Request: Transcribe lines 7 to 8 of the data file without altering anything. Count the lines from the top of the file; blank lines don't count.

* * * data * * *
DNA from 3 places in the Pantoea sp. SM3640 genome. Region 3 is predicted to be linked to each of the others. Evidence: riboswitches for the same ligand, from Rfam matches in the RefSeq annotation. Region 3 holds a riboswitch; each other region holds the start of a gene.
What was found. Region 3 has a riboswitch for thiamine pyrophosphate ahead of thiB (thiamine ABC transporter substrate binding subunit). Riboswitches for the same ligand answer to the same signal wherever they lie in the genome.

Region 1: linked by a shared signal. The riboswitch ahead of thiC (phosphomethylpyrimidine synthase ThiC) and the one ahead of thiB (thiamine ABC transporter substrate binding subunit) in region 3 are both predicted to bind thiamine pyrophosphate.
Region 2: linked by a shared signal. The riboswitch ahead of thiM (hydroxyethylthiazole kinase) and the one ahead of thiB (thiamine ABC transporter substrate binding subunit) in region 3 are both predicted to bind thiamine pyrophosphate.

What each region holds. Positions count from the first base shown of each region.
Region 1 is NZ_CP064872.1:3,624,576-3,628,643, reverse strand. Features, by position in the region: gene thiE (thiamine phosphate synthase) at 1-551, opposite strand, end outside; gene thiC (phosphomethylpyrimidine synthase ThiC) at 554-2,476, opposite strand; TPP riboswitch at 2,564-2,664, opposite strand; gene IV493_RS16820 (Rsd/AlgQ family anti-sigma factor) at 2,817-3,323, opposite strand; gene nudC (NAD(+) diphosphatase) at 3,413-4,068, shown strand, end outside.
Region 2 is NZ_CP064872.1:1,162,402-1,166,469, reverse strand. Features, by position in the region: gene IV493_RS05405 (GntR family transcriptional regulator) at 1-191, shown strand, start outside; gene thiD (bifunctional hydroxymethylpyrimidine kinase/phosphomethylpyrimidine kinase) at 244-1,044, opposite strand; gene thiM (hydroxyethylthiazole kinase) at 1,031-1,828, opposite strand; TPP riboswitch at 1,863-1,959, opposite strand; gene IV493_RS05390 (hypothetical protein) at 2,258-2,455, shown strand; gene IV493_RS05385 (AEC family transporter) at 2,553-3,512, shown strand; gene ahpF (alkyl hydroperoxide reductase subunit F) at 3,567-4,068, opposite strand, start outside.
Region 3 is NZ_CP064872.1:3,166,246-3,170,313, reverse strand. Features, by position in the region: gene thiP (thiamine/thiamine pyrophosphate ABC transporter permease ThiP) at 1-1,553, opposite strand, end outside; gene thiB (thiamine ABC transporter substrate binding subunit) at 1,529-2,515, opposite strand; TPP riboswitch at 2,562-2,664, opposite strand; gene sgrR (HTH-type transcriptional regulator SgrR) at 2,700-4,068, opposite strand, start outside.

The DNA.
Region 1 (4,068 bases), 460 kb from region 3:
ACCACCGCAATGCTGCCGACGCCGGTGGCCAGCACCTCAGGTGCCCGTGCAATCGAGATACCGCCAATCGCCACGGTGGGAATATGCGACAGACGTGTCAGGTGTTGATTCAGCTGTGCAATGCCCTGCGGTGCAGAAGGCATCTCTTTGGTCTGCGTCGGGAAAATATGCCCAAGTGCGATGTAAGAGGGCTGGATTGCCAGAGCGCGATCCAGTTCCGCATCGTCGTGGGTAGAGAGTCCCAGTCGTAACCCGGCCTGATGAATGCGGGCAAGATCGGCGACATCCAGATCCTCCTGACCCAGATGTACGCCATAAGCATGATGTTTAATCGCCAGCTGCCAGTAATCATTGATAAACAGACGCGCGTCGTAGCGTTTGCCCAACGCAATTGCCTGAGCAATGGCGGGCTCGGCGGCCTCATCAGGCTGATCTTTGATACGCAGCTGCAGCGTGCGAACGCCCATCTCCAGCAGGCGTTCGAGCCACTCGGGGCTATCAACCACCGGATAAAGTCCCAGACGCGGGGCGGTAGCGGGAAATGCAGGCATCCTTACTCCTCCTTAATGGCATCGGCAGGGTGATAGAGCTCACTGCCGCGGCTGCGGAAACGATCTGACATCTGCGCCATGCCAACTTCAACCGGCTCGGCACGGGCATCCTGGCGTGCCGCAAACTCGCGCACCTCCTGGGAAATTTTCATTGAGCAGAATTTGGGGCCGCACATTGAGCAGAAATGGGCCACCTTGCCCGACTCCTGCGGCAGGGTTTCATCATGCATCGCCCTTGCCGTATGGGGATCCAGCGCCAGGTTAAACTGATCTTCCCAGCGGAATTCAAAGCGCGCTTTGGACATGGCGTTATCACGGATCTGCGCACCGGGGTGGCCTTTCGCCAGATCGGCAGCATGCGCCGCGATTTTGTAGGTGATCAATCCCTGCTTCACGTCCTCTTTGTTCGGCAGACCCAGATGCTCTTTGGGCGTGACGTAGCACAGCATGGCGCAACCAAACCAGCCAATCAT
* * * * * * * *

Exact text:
Region 2 is NZ_CP064872.1:1,162,402-1,166,469, reverse strand. Features, by position in the region: gene IV493_RS05405 (GntR family transcriptional regulator) at 1-191, shown strand, start outside; gene thiD (bifunctional hydroxymethylpyrimidine kinase/phosphomethylpyrimidine kinase) at 244-1,044, opposite strand; gene thiM (hydroxyethylthiazole kinase) at 1,031-1,828, opposite strand; TPP riboswitch at 1,863-1,959, opposite strand; gene IV493_RS05390 (hypothetical protein) at 2,258-2,455, shown strand; gene IV493_RS05385 (AEC family transporter) at 2,553-3,512, shown strand; gene ahpF (alkyl hydroperoxide reductase subunit F) at 3,567-4,068, opposite strand, start outside.
Region 3 is NZ_CP064872.1:3,166,246-3,170,313, reverse strand. Features, by position in the region: gene thiP (thiamine/thiamine pyrophosphate ABC transporter permease ThiP) at 1-1,553, opposite strand, end outside; gene thiB (thiamine ABC transporter substrate binding subunit) at 1,529-2,515, opposite strand; TPP riboswitch at 2,562-2,664, opposite strand; gene sgrR (HTH-type transcriptional regulator SgrR) at 2,700-4,068, opposite strand, start outside.